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Only Drake could wow the O2 by pointing out random audience members' clothing

It takes charisma to pull off abandoning hits halfway through.

On the last London night of his Boy Meets World tour (20 March), Drake doesn’t come on stage until 10pm, which is enough to kill off most gigs at the O2 Arena (hello, Bieber), as people are worried about getting the Tube home. The amount of rum and Coke in the room – a steaming, unrecognisable space with a false ceiling of globular lights and a stampeding crowd split in half by a fence – certainly helps keep the buzz. But who’d have thought that a man standing onstage diligently pointing at audience members and saying what they’re wearing (“You in the blue dress shirt with the ­lager!”) would constitute one of the most exciting nights the O2 has seen in a while?

“Tonight is not a show, not a concert, not about me,” says Drake, who runs an annual “Drake Night” in Toronto and once visited Drake University in Iowa.

So far, the world’s favourite rapper – his latest album, More Life, recently got 90 million streams on its first day of release on Apple Music alone – has had a shifting identity. His songs capture a new strain of emotionally literate but solipsistic hip-hop, which can feel intense or whiny depending on how you look at it. His offstage behaviour is Type-A rapper – he has been accused of throwing beer bottles at Chris Brown, he has been punched by Diddy and he has had altercations with Jay Z, Kendrick Lamar, Pusha T and Ludacris.

But Aubrey Drake Graham, the son of a white, Jewish mother and an African-American father who once played drums alongside Jerry Lee Lewis, does skits about his petulance on Saturday Night Live (see “Drake’s Beef”). Emotionally demonstrative, openly dysfunctional, a bit of a bruiser, with an ability to flit between a dozen styles of music while expressing a desire for crowd participation that borders on the needy . . . Could this man be the ­Michael Bublé of hip-hop?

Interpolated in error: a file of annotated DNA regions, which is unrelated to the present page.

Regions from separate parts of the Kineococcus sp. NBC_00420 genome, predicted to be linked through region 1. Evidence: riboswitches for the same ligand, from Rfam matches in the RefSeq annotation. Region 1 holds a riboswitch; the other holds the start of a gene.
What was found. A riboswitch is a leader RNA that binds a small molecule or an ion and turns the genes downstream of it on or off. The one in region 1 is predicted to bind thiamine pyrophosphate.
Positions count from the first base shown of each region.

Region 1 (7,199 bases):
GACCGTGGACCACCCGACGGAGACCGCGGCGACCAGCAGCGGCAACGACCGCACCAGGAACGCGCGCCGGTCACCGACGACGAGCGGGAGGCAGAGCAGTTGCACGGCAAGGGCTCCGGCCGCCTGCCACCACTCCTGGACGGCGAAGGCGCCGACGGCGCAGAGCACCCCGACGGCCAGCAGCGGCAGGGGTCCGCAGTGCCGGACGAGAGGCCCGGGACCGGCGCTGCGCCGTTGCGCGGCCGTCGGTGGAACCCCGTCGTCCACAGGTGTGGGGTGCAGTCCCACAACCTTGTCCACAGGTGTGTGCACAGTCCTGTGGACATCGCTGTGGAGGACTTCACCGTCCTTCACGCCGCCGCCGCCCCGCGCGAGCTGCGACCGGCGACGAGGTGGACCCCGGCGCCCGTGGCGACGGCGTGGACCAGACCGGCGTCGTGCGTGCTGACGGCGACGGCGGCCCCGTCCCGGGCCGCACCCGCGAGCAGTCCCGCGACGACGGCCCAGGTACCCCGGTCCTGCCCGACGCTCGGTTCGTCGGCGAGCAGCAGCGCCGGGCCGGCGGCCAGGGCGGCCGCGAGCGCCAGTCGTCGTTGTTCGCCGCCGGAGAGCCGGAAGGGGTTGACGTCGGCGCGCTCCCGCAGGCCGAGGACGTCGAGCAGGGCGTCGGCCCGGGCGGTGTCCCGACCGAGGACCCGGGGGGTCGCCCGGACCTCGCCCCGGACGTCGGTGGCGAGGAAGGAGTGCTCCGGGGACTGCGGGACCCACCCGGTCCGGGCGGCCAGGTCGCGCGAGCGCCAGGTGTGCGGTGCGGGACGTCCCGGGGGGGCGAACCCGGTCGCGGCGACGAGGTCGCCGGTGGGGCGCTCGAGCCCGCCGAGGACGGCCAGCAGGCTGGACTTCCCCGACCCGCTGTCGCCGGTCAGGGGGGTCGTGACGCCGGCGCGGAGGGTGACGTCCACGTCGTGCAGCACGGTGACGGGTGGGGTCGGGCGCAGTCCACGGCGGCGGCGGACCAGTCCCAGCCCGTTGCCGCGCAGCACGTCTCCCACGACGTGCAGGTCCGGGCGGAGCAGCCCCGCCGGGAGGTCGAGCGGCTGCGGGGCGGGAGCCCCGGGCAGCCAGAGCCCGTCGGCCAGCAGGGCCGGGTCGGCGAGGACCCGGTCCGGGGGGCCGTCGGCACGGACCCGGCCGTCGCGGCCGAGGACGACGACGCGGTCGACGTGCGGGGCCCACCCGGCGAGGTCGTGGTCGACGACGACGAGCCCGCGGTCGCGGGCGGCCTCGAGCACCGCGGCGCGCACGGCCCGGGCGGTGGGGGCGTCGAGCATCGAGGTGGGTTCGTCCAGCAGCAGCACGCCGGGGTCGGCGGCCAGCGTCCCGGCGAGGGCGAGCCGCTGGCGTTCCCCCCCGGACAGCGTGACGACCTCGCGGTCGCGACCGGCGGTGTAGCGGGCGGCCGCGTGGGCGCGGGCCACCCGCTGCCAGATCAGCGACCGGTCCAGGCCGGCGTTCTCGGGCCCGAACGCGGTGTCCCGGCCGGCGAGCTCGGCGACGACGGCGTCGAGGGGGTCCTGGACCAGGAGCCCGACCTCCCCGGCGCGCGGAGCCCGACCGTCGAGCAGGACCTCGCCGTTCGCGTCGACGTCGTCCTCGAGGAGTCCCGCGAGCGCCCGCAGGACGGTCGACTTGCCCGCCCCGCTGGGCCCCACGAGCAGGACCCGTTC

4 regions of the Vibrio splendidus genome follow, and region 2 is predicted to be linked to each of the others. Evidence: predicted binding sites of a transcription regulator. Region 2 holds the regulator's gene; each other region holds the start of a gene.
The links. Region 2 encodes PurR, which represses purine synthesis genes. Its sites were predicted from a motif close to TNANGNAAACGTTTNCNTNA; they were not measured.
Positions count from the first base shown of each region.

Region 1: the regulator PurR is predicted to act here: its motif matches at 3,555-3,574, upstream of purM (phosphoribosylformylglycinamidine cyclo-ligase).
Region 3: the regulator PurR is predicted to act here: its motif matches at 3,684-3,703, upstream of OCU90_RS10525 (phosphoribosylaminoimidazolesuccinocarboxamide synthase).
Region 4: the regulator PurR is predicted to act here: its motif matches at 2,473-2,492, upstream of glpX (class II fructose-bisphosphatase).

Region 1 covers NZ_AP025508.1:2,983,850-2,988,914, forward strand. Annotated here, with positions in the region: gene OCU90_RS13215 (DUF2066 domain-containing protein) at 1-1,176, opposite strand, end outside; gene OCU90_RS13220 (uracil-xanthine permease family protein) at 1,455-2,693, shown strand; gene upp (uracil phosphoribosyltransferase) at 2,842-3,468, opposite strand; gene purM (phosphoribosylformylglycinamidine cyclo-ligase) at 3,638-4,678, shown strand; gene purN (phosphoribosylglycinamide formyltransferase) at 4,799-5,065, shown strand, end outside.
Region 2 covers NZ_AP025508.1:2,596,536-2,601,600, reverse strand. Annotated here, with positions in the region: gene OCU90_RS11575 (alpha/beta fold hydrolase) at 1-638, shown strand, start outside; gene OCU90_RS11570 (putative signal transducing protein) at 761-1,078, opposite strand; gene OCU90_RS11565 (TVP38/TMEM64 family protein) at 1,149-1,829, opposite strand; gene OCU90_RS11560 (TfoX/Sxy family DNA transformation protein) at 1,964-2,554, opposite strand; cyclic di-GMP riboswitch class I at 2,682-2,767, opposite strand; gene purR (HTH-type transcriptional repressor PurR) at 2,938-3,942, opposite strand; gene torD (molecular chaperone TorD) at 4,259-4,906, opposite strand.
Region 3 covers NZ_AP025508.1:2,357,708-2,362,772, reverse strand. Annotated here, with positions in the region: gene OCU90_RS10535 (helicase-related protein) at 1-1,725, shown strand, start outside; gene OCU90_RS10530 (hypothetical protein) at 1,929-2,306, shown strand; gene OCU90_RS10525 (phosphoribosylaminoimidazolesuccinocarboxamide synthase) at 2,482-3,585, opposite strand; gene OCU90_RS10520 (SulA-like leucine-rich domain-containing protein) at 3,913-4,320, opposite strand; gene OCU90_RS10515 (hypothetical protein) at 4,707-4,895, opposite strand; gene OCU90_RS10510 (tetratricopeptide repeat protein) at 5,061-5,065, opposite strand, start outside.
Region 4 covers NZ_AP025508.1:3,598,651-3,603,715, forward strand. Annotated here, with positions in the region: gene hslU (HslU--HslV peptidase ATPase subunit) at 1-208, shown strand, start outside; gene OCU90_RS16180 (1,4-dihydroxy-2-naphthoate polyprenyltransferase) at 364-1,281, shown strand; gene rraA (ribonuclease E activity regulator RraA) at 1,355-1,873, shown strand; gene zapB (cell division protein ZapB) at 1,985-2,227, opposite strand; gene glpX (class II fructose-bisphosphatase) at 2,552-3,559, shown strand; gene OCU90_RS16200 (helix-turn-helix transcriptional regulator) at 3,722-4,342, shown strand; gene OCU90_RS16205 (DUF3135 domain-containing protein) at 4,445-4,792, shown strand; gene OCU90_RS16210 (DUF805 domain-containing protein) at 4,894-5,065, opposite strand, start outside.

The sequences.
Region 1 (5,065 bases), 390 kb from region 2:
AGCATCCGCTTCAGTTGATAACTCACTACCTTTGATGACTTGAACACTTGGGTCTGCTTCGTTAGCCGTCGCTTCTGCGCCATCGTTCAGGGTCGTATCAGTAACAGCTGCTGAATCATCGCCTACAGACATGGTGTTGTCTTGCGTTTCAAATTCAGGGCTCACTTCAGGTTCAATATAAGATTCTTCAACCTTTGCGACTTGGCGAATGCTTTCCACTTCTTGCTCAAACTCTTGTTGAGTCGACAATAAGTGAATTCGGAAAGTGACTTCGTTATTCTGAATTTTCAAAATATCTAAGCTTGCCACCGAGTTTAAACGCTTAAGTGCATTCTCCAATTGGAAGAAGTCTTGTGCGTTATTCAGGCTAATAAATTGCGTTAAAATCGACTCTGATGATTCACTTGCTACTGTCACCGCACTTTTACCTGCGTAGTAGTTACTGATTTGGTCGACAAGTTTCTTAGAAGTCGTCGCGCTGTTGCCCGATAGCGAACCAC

Drake’s sprawling two-hour roadshow is held back from chaos by the force of his physical presence. Blunt-headed with muscular, sloping shoulders and mesmerising, nimble feet, he prowls the edge of the stage. He has had so many hits (and has so many guest stars tonight) that he is not interested in playing them all the way through. Instead, recalling Prince in the same venue ten years ago, the show becomes a series of medleys. With just a drummer and a synth player at the back of the stage, he demonstrates an invisible, physical control over the music, operating it like a string puppet, stopping or starting songs with the drop of a foot or the shrug of a shoulder, so they collapse in the middle and are gone.

It takes charisma to pull off abandoning hits halfway through. Pointing at people in the audience, real or imaginary, is a music hall thing. Bruce Dickinson and Metallica’s James Hetfield do it too. Amid a hokey message to follow your dreams, he recalls his time spent singing for $200 a night as a John Legend tribute act. Cue a perfect demonstration of Legend-style singing – before he suddenly sloughs off “all this bathrobe-and-candle-sexy acoustic Ed Sheeran shit”, while huge columns of flame engulf the stage.

Drake is still at his best with blue, slinky songs of alienation – “9”, “Over”, “Feel No Ways” and “Hotline Bling”, which doubles up as make-out music for the couples in the crowd. One pair of lovers, Drake establishes during one of his crowd surveys, have been together for ten years. “I can’t even make a relationship last ten days,” he laments. In 2012, he told the Guardian, “I’ve had too many girls to ever feel uncomfortable about the man that I am.” An old-school boast from a modern man.

The guest stars serve to highlight Drake’s variety, rather than shine on their own. Their songs, too, are started, suspended, chopped and screwed. Drake is more macho when there’s another guy onstage with him – doing “Successful”, with the literally named Trey Songz, or dueling with thefrenetic Skepta, who sounds so much tougher (maybe because he’s a Londoner). The two whirl around the stage like helicopter seeds.

Nicki Minaj, apparently Drake’s one-time lover, rises fembotishly from a hole in the stage and says in a London accent, “I want some fucking crumpets and tea.”

She adds, of her host, “This nigga single-handedly changed the game.” Minaj sings her song “Moment 4 Life”: “I call the shots, I am the umpire . . .” But she doesn’t really. Even her presence flares up quickly and is gone.

Kate Mossman is the New Statesman's arts editor and pop critic.

This article first appeared in the 23 March 2017 issue of the New Statesman, Trump's permanent revolution